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Gastroparesis is a condition where food remains in the stomach for longer than it should, due to the muscles of the stomach not functioning properly. As a result, food is not properly broken into smaller pieces or mixed with stomach acid and enzymes and so is not properly digested.


In many people, the cause of gastroparesis is unclear. However, there are factors that can be associated with gastroparesis:

  • Diabetes.
  • Surgery to the abdomen or oesophagus.
  • Infection.
  • Some medications, especially opioid pain medication and some antidepressants.
  • Diseases affecting the nervous system, such as Parkinson's.
  • Connective tissue diseases, such as Scleroderma.
  • Low thyroid activity (Hypothyroidism).

Women are more affected by gastroparesis than men.


In fact, many people with gastroparesis show no discernable symptoms at all. However, the following symptoms may indicate the condition:

  • Bloating or pain in the abdominal area, especially after a meal.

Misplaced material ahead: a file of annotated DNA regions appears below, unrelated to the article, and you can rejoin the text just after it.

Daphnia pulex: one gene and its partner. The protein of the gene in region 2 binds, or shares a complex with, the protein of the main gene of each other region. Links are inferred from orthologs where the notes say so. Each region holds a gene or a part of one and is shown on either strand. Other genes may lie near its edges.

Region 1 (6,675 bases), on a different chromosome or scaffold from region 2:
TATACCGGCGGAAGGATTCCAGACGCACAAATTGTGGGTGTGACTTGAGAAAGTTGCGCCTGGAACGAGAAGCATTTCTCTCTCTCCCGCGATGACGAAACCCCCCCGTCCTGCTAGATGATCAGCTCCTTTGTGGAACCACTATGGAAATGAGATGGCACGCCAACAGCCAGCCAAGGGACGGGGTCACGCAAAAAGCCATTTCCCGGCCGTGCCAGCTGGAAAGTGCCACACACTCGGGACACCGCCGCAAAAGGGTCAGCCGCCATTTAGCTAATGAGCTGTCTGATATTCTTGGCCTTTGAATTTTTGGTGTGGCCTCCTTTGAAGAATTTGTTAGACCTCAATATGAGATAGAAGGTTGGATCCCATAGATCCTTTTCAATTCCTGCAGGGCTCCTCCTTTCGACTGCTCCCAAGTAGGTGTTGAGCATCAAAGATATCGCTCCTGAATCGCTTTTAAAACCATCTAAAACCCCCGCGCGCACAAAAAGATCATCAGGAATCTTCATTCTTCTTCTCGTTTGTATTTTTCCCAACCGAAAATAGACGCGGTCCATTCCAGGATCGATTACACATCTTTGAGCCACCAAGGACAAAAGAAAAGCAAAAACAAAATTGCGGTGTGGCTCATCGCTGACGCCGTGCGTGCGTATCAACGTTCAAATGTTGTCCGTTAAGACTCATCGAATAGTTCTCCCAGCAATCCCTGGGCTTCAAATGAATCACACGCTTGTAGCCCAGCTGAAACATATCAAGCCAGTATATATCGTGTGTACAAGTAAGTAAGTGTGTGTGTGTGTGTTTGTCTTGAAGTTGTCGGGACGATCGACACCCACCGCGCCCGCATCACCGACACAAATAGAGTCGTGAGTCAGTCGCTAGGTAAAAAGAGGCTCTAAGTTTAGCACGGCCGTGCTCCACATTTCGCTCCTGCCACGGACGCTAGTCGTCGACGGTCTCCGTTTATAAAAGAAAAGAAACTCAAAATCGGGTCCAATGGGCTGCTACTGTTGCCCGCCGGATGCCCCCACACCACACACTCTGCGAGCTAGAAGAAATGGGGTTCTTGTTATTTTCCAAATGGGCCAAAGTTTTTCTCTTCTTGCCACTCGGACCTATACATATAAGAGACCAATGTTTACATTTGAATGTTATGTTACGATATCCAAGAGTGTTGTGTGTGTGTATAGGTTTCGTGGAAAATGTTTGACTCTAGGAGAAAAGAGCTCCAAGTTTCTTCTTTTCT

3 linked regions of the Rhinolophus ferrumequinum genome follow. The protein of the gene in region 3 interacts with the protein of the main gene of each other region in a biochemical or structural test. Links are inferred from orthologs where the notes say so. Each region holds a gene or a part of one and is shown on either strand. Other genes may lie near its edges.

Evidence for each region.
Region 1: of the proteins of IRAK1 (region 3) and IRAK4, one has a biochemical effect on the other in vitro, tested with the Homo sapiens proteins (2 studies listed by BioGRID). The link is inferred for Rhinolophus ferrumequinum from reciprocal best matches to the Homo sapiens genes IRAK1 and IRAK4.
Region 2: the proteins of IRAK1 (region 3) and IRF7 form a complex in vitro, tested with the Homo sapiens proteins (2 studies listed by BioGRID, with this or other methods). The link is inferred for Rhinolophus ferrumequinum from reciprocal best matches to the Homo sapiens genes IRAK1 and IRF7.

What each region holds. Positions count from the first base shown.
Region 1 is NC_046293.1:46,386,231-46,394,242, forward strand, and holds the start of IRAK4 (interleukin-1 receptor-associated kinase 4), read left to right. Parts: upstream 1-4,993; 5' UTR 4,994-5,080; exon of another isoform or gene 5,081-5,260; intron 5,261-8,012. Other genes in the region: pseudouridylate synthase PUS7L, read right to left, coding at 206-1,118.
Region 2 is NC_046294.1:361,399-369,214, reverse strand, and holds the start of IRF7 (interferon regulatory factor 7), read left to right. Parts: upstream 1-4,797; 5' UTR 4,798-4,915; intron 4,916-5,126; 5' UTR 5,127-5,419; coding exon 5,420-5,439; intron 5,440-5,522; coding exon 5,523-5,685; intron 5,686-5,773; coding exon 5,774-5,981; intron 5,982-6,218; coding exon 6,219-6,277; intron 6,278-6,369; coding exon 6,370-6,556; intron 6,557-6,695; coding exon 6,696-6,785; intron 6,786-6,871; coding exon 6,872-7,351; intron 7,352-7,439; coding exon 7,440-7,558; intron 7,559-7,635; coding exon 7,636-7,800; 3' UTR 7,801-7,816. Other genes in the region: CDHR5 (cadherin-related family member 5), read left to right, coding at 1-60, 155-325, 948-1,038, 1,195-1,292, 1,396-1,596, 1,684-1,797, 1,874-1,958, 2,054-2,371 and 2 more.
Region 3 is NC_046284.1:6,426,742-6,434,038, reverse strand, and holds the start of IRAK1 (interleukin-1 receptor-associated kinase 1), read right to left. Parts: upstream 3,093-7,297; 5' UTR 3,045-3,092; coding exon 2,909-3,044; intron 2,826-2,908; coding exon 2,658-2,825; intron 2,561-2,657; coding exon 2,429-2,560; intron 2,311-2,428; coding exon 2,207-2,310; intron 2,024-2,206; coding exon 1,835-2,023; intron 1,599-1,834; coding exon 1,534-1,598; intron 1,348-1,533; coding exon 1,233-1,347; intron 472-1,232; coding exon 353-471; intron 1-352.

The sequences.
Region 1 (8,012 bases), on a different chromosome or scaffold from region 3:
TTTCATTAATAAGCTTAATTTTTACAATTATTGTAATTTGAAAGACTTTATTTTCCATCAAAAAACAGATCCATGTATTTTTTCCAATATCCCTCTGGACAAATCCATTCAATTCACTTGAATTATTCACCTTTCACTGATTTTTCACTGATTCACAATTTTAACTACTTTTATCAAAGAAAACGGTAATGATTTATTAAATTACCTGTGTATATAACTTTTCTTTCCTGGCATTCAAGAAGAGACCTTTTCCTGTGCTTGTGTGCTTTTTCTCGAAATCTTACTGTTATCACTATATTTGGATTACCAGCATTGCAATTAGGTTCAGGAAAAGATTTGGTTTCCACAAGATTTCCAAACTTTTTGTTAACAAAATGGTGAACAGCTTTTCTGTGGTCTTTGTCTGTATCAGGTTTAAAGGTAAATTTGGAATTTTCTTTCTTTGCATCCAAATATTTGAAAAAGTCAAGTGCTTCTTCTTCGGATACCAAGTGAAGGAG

• Reflux / heartburn.
  • Poor appetite / feeling full after eating only a little.
  • Nausea / vomiting (especially where an undigested meal eaten a few hours earlier is vomited up).
  • Diarrhoea (especially at night).
  • Malnutrition / weight loss.
  • Erratic blood sugar levels.

Tests / Diagnosis

A range of tests may be required to diagnose gastroparesis. These start with a medical examination and blood tests, and may involve other procedures, such as a 'gastric emptying study' and/or ultrasound and endoscopy / gastroscopy.

Unfortunately, there is no cure as such for gastroparesis, however the condition can be managed. The options include...

  • Lifestyle / eating modifications - for example eating fewer smaller meals and eating food that is easy to digest.
  • Medication - there are medications that can be taken to improve contraction of the stomach muscles and to control nausea.
  • Surgery - there are some surgical options for gastroparesis, where the condition does not improve with the approaches listed above.